Singaporean property developer CapitaLand last week closed its $332.7 million ABS backed by deferred sales of apartments in two uncompleted residential complexes. HVB acted as arranger and sole lead manager on the deal, issued through the Faramir Investment Corp. special purpose vehicle, which is listed on the Singapore and Luxembourg stock exchanges.
The transaction comprised $292 million of senior notes - rated triple-A by Fitch Ratings and Moody's Investor's Service - offering a spread of 18 basis points over Libor. Additionally, the $22.2 million double-A rated piece priced at 32 basis points, while the single-A rated $18.5 million tranche finished at a spread of 50 basis points.
All notes are expected to mature in June 2008 and have a legal final of December 2009. According to sources, the bulk of the bonds were placed with European investors.
The pricing highlights how Singaporean ABS has become much sought after by overseas investors since CapitaLand completed its last deferred payment ABS in April 2004. On that $155.6 million offering, also arranged by HVB, spreads ranged from 35 basis points over Libor for the triple-A notes to 90 basis points for the single-A notes.
On the week of pricing for the latest issue, Moody's announced that it has placed the two subordinated tranches on the 2004 deal on review for a possible upgrade. The agency said the review was prompted by good construction progress on the residential projects backing the deal, increased apartment sales and the upward price trend in Singapore's residential property market.
Meanwhile, two real estate investment trusts managed by CapitaLand - CapitaMall Trust and CapitaCommercial Trust - could also offer securitization opportunities in 2006. Both REITs are in the process of ambitious acquisition programs, domestically and abroad. Given they have previously refinanced acquisitions by CMBS issuance; there is every chance they will do so again.
Similarly, one of CapitaLand's rivals, Keppel Land may also be ripe for CMBS activity in the near future, sources said. The developer is planning to establish a new property trust - K-REIT - on the Singapore Stock Exchange in April.
K-REIT will acquire Keppel Land's holdings in four commercial properties, with an estimated valuation of S$630 million ($389 million). Sources say K-REIT will refinance around S$200 million of that through a CMBS offering. Timing has yet to be determined; although it is probable the deal will be sold offshore.
Elsewhere, Malaysia's Tiong Nam Logistics, which specializes in road and container haulage as well as in providing warehouse space, revealed details of a M$269.4 million ($72.9 million) sale and lease-backed Islamic securitization. Deutsche Bank and Hong Leong Islamic Bank have been appointed joint lead arrangers.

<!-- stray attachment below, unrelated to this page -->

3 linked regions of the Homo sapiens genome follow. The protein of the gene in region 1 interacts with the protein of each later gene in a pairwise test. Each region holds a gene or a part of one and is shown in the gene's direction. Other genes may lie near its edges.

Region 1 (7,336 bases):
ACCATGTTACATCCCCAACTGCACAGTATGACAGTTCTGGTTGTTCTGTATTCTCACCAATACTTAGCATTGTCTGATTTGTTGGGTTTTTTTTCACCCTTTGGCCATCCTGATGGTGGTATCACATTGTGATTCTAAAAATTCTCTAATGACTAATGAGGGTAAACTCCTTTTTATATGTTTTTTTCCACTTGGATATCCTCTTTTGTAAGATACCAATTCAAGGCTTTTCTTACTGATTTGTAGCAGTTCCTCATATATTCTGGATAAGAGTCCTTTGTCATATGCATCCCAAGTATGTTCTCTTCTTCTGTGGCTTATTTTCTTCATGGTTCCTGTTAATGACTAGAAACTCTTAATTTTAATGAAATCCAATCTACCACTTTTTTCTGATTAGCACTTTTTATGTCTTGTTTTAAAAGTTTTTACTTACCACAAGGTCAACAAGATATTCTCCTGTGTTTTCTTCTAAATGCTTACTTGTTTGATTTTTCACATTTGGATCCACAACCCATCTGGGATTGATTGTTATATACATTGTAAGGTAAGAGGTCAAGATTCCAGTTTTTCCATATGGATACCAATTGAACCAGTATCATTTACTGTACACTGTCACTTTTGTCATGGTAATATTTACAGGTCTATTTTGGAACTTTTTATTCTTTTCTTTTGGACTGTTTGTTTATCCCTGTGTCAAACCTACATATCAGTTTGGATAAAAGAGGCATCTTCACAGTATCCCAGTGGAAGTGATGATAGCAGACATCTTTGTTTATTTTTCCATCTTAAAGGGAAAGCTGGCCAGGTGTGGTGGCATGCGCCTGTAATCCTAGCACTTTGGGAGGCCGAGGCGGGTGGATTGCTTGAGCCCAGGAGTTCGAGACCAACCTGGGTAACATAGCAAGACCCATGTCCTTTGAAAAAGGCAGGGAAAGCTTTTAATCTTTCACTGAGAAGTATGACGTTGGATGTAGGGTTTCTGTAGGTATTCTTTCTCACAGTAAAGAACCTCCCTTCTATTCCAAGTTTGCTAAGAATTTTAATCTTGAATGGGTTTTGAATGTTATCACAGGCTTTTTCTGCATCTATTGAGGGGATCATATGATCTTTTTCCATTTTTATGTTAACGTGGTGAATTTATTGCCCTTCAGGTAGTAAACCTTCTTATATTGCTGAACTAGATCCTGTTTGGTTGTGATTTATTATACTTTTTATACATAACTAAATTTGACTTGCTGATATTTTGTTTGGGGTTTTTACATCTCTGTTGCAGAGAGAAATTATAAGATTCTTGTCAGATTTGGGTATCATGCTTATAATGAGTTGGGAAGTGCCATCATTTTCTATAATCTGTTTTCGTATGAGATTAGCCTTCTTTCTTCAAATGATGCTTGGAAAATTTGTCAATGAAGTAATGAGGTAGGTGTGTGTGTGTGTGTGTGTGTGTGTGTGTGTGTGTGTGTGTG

The deal, to be issued from the ABS Logistics SPV, will be split into five tranches of Sukuk Al-Ijarah (leasing notes). Although the transaction is subject to approval from shareholders and the Securities Commission, Tiong Nam expects to complete the offering in the second quarter.
Under the terms of the deal, Tiong Nam subsidiaries will sell logistic assets worth approximately M$191.56 million to the SPV, and then lease them back for the 10 year-term of the transaction. At maturity, Tiong Nam will have the option of buying back the assets.
The company says proceeds from the sale will be used to repay existing debt and for working capital needs. The deal will also help Tiong Nam reduce its gearing ratio.
Further south in the region, Australia's AMP Bank last week completed the latest issue from its Progress RMBS facility (ASR, 03/20/06). The A$900 million ($644.8 million) transaction - led jointly by Deutsche Bank and Societe Generale - was upsized from A$750 million due to strong demand from domestic and foreign investors.
The deal featured A$873 million of senior paper, rated triple-A by Moody's and Standard & Poor's, which priced at 14 basis points over the bank bills swap rate (BBSW) for a 2.6-year average life. That was one point tighter than where it was initially marketed, and just one point wider than the tightest ever Aussie dollar tranche, established by Commonwealth Bank of Australia on its recent A$5.5 billion issue (ASR, 3/13/06).
In addition, A$27 million of double-A rated notes priced at the tight end of the indicative range, offering a 20 basis point spread for a 4.5-year average life. A total of 28 investors bought in, with over half the notes placed outside Australia: 44% in Europe and 10% from Asian buyers.
Also in Australia, Citigroup Global Markets completed a A$300 million RMBS through its Compass Master Trust facility. Unsurprisingly, the bank self-arranged the deal - backed by a pool of revolving mortgages - bringing in Macquarie Bank as co-manager.
The transaction comprised A$288 million of senior paper, rated triple-A by Moody's and S&P, which priced at 14 basis points over BBSW. The single-A rated A$12 million subordinated piece offered a spread of 29 basis points.
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